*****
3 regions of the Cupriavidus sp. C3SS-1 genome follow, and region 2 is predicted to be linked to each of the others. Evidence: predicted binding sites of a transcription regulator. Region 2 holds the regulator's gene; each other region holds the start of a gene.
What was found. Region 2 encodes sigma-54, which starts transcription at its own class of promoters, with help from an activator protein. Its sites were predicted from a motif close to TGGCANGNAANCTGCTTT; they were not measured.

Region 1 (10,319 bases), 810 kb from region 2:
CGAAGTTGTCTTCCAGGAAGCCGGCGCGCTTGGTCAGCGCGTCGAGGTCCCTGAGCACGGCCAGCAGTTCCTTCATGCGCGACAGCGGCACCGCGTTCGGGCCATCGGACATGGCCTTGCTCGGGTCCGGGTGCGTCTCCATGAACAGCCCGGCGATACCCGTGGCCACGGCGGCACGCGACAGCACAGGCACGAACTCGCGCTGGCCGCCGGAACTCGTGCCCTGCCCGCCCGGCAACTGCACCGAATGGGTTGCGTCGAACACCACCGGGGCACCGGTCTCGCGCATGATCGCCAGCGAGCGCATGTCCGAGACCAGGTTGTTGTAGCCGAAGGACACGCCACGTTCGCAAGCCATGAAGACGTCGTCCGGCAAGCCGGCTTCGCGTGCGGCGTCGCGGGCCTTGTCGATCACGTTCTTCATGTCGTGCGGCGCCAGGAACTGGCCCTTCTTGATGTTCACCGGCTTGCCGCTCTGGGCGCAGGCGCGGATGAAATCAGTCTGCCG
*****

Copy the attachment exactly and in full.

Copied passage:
3 regions of the Cupriavidus sp. C3SS-1 genome follow, and region 2 is predicted to be linked to each of the others. Evidence: predicted binding sites of a transcription regulator. Region 2 holds the regulator's gene; each other region holds the start of a gene.
What was found. Region 2 encodes sigma-54, which starts transcription at its own class of promoters, with help from an activator protein. Its sites were predicted from a motif close to TGGCANGNAANCTGCTTT; they were not measured.

Region 1 (10,319 bases), 810 kb from region 2:
CGAAGTTGTCTTCCAGGAAGCCGGCGCGCTTGGTCAGCGCGTCGAGGTCCCTGAGCACGGCCAGCAGTTCCTTCATGCGCGACAGCGGCACCGCGTTCGGGCCATCGGACATGGCCTTGCTCGGGTCCGGGTGCGTCTCCATGAACAGCCCGGCGATACCCGTGGCCACGGCGGCACGCGACAGCACAGGCACGAACTCGCGCTGGCCGCCGGAACTCGTGCCCTGCCCGCCCGGCAACTGCACCGAATGGGTTGCGTCGAACACCACCGGGGCACCGGTCTCGCGCATGATCGCCAGCGAGCGCATGTCCGAGACCAGGTTGTTGTAGCCGAAGGACACGCCACGTTCGCAAGCCATGAAGACGTCGTCCGGCAAGCCGGCTTCGCGTGCGGCGTCGCGGGCCTTGTCGATCACGTTCTTCATGTCGTGCGGCGCCAGGAACTGGCCCTTCTTGATGTTCACCGGCTTGCCGCTCTGGGCGCAGGCGCGGATGAAATCAGTCTGCCG